The expansion of New York’s Museum of Modern Art will take place across five buildings. MoMA’s chairman, property baron Jerry I. Speyer, seems to be curating his real estate: deciding which architecture to display, and now, in a recent announcement, what to keep in storage.
Out of all the proposed street-level changes, none has lodged more stubbornly in Manhattan’s cultural craw than the demolition of MoMA’s neighbour, the former American Folk Art Museum, which opened just over a decade ago. Alternative strategies were looked into, but the building proved too surly. Floors didn’t align. The old façade by the architects Tod Williams and Billie Tsien didn’t complement MoMA’s all-glass look. To many, the gallery’s plans have been trivial: an open-plan upgrade for the kitchen of Art. In an article for The New York Times on 13 January, Michael Kimmelman wrote:
A city presents endless constraints out of which creativity emerges, or it doesn’t. There were plenty of good reasons to raze the old Pennsylvania Station 50 years ago, but that didn’t mean that it was wise. It would be truly radical for MoMA to save the former folk art building, but that’s not what the museum has ever really been about.
Yesterday it was announced that MoMA was indeed saving the folk art building, but in pieces. Every copper and iron panel by Williams and Tsien are to be kept in storage. Many have called for them to be displayed or in some way reused, but the museum shows no enthusiasm about making an exhibition out of the panels.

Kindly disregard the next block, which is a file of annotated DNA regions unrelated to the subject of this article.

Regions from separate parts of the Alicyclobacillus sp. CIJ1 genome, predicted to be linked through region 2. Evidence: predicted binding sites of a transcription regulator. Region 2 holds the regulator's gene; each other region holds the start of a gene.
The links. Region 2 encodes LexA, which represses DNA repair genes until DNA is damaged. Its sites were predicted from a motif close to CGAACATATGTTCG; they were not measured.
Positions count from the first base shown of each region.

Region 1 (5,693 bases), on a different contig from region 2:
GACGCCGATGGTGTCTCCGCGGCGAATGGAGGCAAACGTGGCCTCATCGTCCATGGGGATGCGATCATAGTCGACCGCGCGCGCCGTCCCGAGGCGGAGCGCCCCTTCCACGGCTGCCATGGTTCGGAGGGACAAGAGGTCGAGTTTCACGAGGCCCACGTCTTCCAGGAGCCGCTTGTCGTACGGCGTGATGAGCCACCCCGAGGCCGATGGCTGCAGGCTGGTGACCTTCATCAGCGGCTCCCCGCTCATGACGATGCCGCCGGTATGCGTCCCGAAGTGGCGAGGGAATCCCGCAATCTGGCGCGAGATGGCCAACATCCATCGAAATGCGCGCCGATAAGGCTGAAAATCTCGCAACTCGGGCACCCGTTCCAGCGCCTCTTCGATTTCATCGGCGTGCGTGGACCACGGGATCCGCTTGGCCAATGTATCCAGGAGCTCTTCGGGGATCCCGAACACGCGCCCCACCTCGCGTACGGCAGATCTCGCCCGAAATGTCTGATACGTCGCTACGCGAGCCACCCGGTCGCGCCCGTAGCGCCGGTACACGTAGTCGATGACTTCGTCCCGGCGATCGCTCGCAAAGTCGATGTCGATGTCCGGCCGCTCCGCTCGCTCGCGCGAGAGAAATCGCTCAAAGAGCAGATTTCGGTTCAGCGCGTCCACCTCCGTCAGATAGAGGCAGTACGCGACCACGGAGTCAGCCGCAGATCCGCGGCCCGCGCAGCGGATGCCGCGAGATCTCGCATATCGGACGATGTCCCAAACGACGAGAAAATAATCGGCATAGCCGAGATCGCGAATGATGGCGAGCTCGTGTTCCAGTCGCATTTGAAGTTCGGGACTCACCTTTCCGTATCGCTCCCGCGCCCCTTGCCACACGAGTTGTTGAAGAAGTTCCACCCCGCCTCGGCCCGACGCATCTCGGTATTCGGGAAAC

I visited MoMA three years ago. I was staying in New York a few weeks before my university finals. I remember every place on that trip, almost every word that New Yorkers said to me; I remember the Guggenheim and the Met in detail, as well as a couple of little Chelsea galleries. I remember very little about MoMA, though, apart from the building next door.
Looking at the two structures side by side – MoMA and the American Folk Art Museum – which one do you think looks more radical? The shiny glass penthouse with sibling galleries in every modest city in the western world, or the crocodile-skin one with its heavy fossil sheen? I’d say gut the folk museum, demolish MoMA, and get Diller Scofidio + Renfro – the firm of architects in charge of the new design – to come up with a space which feeds into the folk museum structure. If not, auction the panels to people who care.
Or maybe if the new plans don’t work out, MoMA can painstakingly assemble a folk museum retrospective where it once was.